Statement from the National Fisheries Institute on Fish Fraud

Members of the National Fisheries Institute (NFI) are at the forefront of fighting fraud in the seafood industry. As a prerequisite for membership in our trade association, companies must also be members of the Better Seafood Board (BSB), the only industry-led fraud fighting body. We are pleased to see Dr. Oz focusing on this issue in an attempt to educate consumers.

When it comes to fish fraud and salmon in particular it is important to recognize, from an enforcement perspective, that there is a distinction between species substitution and menu mislabeling. The Oceana report does not explain this and in turn provides little actionable intelligence for those of us on the front line of trying to solve this challenge. If a restaurant or retailer is sold a piece of fish that it believes is “wild salmon” and labels it as such but it turns out to be farmed, the business is the victim of species substitution. If a restaurant or retailer buys a piece of farmed salmon and knowingly labels it “wild salmon” that is menu mislabeling and the business is the perpetrator, not the victim. For groups that are actually interested in stamping out fish fraud this distinction is an essential part of any investigation.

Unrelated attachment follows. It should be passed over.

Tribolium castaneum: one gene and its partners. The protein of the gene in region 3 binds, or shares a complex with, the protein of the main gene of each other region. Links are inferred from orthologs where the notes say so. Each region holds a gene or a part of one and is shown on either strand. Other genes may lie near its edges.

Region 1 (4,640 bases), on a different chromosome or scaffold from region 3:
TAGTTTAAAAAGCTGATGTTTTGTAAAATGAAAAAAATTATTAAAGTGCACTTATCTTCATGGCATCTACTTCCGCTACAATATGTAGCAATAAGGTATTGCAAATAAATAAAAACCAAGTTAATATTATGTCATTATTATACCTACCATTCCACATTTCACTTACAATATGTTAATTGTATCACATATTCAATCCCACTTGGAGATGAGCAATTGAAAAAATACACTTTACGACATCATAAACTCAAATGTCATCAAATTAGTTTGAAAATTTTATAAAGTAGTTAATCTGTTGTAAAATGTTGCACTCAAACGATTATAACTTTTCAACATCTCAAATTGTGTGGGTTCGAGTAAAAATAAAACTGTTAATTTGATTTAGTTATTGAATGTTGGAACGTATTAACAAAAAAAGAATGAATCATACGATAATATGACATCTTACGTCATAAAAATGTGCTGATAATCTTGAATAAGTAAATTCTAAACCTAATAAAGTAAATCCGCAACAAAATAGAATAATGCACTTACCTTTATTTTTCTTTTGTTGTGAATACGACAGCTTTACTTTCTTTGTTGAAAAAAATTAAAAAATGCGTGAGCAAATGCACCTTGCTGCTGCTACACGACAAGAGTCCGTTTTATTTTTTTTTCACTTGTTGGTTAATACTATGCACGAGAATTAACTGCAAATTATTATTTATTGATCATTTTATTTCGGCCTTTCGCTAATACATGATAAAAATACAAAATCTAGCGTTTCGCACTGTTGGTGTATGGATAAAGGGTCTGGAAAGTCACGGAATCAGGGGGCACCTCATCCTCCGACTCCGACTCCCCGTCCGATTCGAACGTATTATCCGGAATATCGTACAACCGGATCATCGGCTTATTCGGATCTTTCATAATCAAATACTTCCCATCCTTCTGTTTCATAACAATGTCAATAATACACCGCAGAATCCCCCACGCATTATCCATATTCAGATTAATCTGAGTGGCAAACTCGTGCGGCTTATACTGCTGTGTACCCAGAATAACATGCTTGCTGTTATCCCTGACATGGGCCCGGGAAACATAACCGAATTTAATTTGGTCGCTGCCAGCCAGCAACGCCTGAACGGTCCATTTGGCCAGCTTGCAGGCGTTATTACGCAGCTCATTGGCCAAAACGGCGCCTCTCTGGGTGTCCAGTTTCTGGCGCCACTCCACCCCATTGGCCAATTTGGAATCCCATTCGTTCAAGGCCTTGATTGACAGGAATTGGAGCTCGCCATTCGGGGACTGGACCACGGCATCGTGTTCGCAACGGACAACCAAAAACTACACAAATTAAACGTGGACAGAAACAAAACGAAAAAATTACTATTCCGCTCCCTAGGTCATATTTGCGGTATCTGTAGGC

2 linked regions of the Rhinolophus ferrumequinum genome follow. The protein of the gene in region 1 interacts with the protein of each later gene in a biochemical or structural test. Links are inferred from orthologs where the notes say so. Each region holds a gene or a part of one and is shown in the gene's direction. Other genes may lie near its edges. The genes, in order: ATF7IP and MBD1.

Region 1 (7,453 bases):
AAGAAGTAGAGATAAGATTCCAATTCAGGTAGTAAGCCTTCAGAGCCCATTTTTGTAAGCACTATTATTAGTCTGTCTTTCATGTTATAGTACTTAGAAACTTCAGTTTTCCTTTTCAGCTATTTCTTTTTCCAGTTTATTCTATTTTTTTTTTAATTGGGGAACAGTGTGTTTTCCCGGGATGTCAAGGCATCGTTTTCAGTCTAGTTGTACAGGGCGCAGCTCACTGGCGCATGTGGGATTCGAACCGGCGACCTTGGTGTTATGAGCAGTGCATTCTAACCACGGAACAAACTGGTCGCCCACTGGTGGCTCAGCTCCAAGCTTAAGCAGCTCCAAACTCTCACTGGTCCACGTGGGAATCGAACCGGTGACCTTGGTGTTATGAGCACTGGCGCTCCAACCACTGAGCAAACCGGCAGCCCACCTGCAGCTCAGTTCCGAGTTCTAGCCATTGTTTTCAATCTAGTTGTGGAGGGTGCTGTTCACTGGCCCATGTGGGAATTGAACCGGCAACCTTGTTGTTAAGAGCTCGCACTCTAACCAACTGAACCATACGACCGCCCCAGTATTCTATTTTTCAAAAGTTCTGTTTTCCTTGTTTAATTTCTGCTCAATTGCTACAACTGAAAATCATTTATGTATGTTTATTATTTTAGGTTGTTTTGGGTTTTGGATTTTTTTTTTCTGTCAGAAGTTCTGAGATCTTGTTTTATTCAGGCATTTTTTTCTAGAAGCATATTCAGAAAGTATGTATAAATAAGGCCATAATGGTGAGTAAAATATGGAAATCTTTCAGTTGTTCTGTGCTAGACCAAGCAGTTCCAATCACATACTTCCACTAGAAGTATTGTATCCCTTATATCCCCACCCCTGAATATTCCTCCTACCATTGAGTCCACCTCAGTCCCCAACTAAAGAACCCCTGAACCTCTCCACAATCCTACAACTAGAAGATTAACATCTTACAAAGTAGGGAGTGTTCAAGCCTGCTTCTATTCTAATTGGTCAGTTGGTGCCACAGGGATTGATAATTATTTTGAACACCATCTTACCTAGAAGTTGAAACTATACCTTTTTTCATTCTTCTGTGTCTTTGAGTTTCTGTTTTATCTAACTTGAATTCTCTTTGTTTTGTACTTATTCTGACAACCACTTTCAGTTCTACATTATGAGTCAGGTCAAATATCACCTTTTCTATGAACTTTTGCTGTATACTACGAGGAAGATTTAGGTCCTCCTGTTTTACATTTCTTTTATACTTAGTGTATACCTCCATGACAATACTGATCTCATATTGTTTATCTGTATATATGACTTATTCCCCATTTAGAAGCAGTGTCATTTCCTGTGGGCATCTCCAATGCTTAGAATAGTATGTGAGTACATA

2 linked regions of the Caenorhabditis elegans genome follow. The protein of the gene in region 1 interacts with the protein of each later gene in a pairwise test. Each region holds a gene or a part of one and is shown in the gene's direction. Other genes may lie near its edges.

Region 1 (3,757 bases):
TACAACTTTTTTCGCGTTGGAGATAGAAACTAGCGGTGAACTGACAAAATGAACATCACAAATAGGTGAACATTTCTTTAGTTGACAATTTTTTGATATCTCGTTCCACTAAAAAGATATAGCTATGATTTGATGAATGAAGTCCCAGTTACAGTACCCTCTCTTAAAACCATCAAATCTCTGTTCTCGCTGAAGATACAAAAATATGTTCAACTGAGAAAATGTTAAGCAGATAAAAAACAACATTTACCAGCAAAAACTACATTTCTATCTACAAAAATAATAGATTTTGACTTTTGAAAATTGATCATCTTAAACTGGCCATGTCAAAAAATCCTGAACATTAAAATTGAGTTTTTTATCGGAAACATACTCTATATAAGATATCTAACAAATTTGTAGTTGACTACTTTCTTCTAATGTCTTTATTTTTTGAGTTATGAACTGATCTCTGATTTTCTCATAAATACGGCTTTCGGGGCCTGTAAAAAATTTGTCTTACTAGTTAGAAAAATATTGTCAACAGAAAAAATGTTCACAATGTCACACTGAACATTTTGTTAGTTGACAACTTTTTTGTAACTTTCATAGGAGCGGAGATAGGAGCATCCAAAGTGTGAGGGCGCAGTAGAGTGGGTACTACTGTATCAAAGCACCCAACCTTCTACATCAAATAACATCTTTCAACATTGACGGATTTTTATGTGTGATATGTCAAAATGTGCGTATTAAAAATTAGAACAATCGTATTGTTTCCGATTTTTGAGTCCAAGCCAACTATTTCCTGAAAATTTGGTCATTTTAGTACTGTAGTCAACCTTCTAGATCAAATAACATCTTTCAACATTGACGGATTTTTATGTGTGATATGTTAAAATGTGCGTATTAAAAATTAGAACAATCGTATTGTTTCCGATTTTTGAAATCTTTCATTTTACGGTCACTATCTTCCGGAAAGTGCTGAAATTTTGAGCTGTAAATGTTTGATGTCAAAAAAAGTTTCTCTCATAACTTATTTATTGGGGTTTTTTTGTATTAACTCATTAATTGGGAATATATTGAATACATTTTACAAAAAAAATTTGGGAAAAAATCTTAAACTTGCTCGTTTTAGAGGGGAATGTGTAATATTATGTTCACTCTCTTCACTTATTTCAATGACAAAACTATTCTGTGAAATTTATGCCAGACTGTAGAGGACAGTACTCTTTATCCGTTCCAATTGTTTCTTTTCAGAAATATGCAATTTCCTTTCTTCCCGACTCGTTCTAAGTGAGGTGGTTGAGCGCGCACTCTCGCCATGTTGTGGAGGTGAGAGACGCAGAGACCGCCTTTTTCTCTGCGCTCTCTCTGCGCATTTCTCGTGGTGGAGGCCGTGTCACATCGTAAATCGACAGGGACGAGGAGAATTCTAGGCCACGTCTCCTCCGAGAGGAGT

Whether it’s species substitution or menu mislabeling it is fraud and our members are working to combat it. From menu audits by the BSB, for members of the National Restaurant Association, to a 1-800 business-to-business fraud line, NFI’s seafood community seeks to prevent and confront fish fraud. NFI and the BSB support tougher enforcement of myriad fraud laws already on the books. New York’s Attorney General has launched a series of investigations and now enforcement efforts that not only recognize the distinction between species substitution and menu mislabeling but seek to hold perpetrators to account.

Simply calling attention to fish fraud is no longer enough. Efforts must to made to push for greater enforcement. Not new laws but greater enforcement of existing ones. In the meantime consumers should feel free to ask restaurants and retailers if they source their fish from members of the Better Seafood Board. The answer should always be, yes.

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